Philosopher C.S. Lewis acknowledged sexuality’s power when saying, “Sex is not messed up because it was put in the closet; it was put in the closet because it was messed up.” His sense of propriety still exists, here and there, examples being the young schoolboy wrestlers who choose to forfeit matches rather than grapple with girls on the mat. St. Theresa’s may be another example.
A common modern response is, “Who are you, the Taliban?!” But who’s the true radical here? There’s a heck of a lot of real estate between smothering a woman in an eighth-century drape and being a flaming libertine in a thong (we “radicals” call the point in-between “the happy medium”).
Sexual modesty is not some extreme notion. It’s our current sexualized state that’s unusual, radical, and ahistorical (within the context of Western history’s last two millennia).
Yet there’s another factor. Last year I watched an 11-year-old nephew play in a quasi-pick-up soccer game; on this day a girl showed up and joined in, unusual in the foreign country in which he lives. I noticed that when the boy was close to her, he moved very gingerly, clearly treating the girl with kid gloves.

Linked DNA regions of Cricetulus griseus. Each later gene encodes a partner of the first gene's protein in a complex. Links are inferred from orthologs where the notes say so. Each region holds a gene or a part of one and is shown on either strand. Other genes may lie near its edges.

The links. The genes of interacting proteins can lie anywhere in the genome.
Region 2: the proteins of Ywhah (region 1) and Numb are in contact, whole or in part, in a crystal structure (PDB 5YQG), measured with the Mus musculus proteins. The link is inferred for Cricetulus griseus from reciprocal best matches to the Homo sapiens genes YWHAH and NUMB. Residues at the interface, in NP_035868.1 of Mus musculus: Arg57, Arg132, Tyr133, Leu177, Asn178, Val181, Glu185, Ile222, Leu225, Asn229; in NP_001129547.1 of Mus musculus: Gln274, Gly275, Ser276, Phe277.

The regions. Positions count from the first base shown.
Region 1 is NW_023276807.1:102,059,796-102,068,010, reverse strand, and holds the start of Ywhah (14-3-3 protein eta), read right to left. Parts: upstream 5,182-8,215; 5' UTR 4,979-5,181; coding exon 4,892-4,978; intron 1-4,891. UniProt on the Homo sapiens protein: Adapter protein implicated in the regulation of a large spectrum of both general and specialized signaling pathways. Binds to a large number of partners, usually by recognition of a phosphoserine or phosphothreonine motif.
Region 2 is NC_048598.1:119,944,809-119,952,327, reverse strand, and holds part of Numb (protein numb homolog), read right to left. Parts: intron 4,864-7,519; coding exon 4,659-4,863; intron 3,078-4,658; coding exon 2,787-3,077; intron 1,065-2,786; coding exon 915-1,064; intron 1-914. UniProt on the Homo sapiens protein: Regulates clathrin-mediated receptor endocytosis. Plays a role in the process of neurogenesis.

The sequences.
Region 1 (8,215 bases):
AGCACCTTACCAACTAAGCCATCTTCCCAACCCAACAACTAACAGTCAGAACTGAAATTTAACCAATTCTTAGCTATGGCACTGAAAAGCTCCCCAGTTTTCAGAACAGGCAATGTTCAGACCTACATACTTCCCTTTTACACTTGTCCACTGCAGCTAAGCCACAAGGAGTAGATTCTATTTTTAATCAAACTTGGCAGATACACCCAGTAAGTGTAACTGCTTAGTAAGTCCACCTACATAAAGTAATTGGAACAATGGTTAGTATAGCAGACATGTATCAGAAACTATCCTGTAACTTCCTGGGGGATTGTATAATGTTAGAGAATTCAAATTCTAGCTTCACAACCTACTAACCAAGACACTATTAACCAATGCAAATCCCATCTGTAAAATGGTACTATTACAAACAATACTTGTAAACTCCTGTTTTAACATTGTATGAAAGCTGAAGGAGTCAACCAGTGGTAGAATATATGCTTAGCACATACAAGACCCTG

Today we send boys mixed messages. On the one hand we still, to a degree, tell them to be gentlemen; on the other we force them into situations where, unless they wish to handicap themselves, they must get rough with girls. Can we make up our minds?
Some may now scream “Equality!” But equal access means eliminating separate and protected tours, leagues, and teams for females. It certainly doesn’t mean disallowing boys and men from trying out for the girls’/women’s arena — all the while claiming a right for the girls to enter the boys’ realm and shouting injustice when this double standard is opposed.
(We could also wonder: Would the equality police try to impose their mixed-sex standard on a Muslim school?)
Of course, freedom of association should be enough to justify St. Theresa’s right to formulate its own rules, but it isn’t today. Nor will my explanation of the sexual realities sway committed libertines or equality-on-the-brain types. But at least now, perhaps, some will better know who and what they’re stamping out when they tyrannically absorb all and sundry into their collective.